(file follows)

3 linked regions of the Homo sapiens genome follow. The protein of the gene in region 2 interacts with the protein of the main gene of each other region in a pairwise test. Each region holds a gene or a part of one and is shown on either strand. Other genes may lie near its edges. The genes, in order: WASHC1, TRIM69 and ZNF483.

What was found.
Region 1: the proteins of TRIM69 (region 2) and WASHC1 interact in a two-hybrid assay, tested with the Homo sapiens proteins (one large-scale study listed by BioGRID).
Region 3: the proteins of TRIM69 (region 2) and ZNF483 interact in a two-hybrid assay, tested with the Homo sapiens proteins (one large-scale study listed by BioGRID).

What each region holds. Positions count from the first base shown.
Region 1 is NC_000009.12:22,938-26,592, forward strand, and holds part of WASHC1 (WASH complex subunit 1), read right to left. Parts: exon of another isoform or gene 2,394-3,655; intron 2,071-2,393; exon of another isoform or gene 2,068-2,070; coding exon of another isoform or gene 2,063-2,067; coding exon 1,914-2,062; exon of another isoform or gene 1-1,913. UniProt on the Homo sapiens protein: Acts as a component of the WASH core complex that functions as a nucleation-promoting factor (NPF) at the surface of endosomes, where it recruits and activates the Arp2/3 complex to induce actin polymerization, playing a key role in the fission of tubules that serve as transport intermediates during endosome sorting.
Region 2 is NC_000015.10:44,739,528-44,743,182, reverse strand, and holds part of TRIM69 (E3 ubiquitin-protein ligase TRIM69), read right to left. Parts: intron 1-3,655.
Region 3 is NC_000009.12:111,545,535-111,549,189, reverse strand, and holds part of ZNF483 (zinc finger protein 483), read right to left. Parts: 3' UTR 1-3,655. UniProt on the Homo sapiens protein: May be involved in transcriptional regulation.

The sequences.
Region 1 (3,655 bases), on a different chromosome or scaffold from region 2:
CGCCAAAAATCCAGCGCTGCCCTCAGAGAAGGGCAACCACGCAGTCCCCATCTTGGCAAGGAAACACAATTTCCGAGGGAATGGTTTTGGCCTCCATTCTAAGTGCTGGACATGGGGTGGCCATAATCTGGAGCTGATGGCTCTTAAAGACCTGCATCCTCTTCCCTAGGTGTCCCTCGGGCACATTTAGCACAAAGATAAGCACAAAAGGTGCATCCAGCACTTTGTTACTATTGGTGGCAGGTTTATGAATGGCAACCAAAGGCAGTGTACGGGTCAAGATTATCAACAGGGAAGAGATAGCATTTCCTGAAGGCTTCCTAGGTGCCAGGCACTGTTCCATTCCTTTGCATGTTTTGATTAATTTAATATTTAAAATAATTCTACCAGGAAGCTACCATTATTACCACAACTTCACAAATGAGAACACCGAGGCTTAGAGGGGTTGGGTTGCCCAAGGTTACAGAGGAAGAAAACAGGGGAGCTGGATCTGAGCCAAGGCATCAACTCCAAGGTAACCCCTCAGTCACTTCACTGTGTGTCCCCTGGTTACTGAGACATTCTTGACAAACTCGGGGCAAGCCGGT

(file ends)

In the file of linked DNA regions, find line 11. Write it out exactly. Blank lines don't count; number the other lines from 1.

CGCCAAAAATCCAGCGCTGCCCTCAGAGAAGGGCAACCACGCAGTCCCCATCTTGGCAAGGAAACACAATTTCCGAGGGAATGGTTTTGGCCTCCATTCTAAGTGCTGGACATGGGGTGGCCATAATCTGGAGCTGATGGCTCTTAAAGACCTGCATCCTCTTCCCTAGGTGTCCCTCGGGCACATTTAGCACAAAGATAAGCACAAAAGGTGCATCCAGCACTTTGTTACTATTGGTGGCAGGTTTATGAATGGCAACCAAAGGCAGTGTACGGGTCAAGATTATCAACAGGGAAGAGATAGCATTTCCTGAAGGCTTCCTAGGTGCCAGGCACTGTTCCATTCCTTTGCATGTTTTGATTAATTTAATATTTAAAATAATTCTACCAGGAAGCTACCATTATTACCACAACTTCACAAATGAGAACACCGAGGCTTAGAGGGGTTGGGTTGCCCAAGGTTACAGAGGAAGAAAACAGGGGAGCTGGATCTGAGCCAAGGCATCAACTCCAAGGTAACCCCTCAGTCACTTCACTGTGTGTCCCCTGGTTACTGAGACATTCTTGACAAACTCGGGGCAAGCCGGT